2 distinct group of the muscles play role in the development of the 'craw feet' wrinkles: periorbital (muscle encircling the eye orbit) and zygomatic ( the muscle which pushes up cheeks when we smile). In some people wrinkles will be due to effect of one or another group of these muscles, in others it will be combined action of these muscles causing skin creases.
Botox normally used to switch off periorbital muscle but not the zygomatic, so if your wrinkles mainly due to the action of the zygomatic muscle, then having Botox will make very little effect. To find out which group of the muscles are responsible for your craw feet wrinkles try to restrict the zygomatic muscle's action by holding your cheeks as if trying to stop them to be pushed up. If you still get many lines around the eyes then probably your periorbital muscles mainly causing wrinkles. Botox in this instance very effective. If number of lines significantly reduced when the zygomatic muscle is restricted, then lines are mainly due to zygomatic action -Botox will not be very effective and using other methods like dermal filler, chemical peel or laser resurfacing will be more effective. I still would use a little dose of Botox trying to soften the lines and then use the filler, make sure more liquid form of Juvederm is used to avoid creating ridges due to over correction.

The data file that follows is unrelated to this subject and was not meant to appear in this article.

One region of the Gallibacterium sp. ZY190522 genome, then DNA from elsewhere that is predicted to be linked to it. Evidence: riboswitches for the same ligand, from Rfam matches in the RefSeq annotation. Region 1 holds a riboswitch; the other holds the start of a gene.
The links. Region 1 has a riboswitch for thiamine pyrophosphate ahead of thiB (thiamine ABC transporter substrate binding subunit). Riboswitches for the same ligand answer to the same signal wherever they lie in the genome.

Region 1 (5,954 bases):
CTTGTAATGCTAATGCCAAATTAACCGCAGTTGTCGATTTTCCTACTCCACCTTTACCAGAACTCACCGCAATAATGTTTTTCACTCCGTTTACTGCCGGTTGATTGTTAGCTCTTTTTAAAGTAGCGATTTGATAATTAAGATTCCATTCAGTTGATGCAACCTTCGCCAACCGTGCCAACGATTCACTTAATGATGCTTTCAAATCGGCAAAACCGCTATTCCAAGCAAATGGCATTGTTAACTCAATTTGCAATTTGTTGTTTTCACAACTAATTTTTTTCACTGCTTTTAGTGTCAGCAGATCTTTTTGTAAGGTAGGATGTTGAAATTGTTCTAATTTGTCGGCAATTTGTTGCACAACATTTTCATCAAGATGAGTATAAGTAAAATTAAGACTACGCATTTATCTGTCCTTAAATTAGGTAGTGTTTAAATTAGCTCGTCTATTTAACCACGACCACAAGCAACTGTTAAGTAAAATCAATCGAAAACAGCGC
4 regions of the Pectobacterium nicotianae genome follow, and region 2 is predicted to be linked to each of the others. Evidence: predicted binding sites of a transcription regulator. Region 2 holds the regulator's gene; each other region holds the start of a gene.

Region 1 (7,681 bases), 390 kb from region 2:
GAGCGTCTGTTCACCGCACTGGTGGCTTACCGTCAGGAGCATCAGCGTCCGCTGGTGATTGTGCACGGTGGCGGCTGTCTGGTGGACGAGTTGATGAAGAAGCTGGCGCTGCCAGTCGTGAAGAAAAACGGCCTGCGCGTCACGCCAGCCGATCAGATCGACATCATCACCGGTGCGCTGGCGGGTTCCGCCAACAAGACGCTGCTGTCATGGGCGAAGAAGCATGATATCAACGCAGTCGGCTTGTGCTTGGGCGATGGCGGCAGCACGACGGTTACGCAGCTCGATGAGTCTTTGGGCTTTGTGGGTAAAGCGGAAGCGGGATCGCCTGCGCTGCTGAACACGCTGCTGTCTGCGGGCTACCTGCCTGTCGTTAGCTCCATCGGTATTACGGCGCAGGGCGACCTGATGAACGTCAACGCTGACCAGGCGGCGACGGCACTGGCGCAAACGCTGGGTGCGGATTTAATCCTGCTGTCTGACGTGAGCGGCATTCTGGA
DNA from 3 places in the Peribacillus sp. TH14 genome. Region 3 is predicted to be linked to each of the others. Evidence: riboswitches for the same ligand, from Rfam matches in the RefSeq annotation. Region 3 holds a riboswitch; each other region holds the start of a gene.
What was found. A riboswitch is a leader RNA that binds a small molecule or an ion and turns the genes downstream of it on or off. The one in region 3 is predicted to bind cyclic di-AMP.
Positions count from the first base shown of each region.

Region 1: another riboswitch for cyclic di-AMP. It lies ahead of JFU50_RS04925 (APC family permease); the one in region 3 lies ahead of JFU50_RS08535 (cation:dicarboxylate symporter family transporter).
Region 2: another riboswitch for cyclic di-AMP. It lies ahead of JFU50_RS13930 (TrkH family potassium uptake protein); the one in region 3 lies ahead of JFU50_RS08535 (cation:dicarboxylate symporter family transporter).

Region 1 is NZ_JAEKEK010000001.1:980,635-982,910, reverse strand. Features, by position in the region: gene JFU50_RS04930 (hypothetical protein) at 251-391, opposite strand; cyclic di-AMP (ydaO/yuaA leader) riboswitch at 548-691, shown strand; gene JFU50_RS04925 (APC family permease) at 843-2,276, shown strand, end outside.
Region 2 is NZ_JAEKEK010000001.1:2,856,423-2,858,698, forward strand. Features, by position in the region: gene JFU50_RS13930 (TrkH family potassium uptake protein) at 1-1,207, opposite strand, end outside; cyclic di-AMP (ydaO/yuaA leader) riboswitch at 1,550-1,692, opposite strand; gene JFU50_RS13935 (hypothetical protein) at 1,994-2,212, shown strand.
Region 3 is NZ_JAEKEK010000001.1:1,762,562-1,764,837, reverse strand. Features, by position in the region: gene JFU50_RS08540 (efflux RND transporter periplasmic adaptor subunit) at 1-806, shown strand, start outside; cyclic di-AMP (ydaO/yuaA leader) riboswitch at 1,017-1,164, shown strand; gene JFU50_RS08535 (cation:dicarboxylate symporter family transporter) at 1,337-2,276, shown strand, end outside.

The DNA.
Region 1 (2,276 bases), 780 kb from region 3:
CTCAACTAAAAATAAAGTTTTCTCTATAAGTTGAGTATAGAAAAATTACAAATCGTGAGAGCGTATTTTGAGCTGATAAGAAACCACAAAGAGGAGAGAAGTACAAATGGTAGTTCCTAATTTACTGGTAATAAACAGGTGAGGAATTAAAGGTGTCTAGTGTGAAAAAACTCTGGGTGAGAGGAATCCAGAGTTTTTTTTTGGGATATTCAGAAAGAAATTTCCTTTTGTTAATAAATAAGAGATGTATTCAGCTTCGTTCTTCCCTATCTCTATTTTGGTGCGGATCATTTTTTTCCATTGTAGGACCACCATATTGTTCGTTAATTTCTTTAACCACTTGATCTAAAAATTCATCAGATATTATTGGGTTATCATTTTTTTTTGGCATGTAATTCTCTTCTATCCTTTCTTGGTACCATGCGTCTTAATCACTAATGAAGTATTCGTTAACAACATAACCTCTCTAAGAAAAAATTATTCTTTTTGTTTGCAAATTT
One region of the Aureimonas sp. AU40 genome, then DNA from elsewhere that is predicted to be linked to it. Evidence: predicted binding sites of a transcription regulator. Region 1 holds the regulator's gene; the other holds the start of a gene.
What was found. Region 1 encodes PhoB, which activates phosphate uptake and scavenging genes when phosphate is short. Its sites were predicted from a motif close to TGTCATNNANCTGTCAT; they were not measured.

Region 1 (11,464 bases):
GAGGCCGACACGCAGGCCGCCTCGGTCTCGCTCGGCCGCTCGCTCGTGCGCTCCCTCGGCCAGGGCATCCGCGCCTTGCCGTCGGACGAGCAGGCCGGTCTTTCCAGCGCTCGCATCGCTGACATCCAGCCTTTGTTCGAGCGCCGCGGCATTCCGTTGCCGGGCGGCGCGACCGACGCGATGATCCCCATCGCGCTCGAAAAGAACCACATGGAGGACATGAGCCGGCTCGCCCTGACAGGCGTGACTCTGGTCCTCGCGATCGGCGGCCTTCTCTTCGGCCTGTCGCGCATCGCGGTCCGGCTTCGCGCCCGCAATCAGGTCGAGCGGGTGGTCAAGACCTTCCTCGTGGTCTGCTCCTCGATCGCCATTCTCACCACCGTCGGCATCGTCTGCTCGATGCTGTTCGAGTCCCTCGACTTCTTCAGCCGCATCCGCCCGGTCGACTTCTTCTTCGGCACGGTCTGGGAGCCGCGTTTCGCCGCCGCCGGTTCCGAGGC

Botox is the number one treatment for crows feet
Juvederm and Restylane are not great treatments for crows feet compared with botox. Juvederm sometimes creates more swelling than Restylane when close to the lower eyelids. Some doctors use, as an off-label indication, the fillers as more of a scaffolding support underneath the entire cheekbone region extending around the eyelid on the side towards the temple, to reduce the fine lines without injecting each line and potentially creating a lumpy area in place of the fine crease. bruising can be considerable in this area. If lumps occur, hyaluronidase enzyme may be needed to dissolve the filler. Botox usually produces such a great result for crows feet that fillers are not needed. Fillers might be beneficial or laser resurfacing on the lines towards the cheekbones because botox there might weaken the smile muscles. Crows feet lines are related to muscle movement and therefore, botox is the best treatment as it relaxes the muscle and the overlying skin smoothens out.
Botox use for crow's feet
Botox is helpful in relaxing the "O"-shaped muscle around your eye that contributes to crow's feet. Volume loss and sun damage may also contribute to these changes around the eye. Consulting with a skilled, board-certified dermatologist or plastic surgeon will offer the best treatment to address your eye area.
Botox and Juvederm for Crow's Feet
As Dr. Lupo and Dr. Johnson stated, it depends on your anatomy. An evaluation by a skilled injector can determine the most ideal treatment to meet your goals with the product you have.
These answers are for educational purposes and should not be relied upon as a substitute for medical advice you may receive from your physician. If you have a medical emergency, please call 911. These answers do not constitute or initiate a patient/doctor relationship.